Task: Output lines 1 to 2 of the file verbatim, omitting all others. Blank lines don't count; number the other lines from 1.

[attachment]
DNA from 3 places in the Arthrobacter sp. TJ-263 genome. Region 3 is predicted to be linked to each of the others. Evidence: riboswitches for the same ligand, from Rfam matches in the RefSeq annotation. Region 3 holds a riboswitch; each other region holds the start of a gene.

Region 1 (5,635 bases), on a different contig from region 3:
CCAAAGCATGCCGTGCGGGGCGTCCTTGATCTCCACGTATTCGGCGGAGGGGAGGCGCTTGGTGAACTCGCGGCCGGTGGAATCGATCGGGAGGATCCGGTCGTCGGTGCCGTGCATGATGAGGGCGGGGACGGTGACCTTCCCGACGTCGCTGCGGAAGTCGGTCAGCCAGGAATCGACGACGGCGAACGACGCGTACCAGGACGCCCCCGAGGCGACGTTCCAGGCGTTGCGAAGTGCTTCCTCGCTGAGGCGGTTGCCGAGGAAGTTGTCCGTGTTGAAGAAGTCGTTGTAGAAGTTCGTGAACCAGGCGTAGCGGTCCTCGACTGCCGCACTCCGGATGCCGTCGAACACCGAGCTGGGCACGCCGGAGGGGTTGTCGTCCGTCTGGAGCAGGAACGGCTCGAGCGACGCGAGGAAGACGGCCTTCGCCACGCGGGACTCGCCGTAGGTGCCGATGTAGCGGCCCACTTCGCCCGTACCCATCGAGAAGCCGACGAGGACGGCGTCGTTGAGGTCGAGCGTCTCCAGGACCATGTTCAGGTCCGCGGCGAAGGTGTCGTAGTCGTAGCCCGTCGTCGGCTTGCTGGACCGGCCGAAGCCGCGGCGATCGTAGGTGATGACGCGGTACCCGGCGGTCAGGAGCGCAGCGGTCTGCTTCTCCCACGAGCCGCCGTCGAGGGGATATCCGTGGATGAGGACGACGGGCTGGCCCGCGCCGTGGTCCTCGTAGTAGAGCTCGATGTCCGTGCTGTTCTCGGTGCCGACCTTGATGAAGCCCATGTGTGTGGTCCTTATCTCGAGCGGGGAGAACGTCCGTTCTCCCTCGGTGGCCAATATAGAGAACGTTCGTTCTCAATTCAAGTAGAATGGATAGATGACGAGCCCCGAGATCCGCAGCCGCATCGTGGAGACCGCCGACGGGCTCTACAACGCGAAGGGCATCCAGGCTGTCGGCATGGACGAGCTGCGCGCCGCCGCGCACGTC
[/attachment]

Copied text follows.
DNA from 3 places in the Arthrobacter sp. TJ-263 genome. Region 3 is predicted to be linked to each of the others. Evidence: riboswitches for the same ligand, from Rfam matches in the RefSeq annotation. Region 3 holds a riboswitch; each other region holds the start of a gene.

Region 1 (5,635 bases), on a different contig from region 3: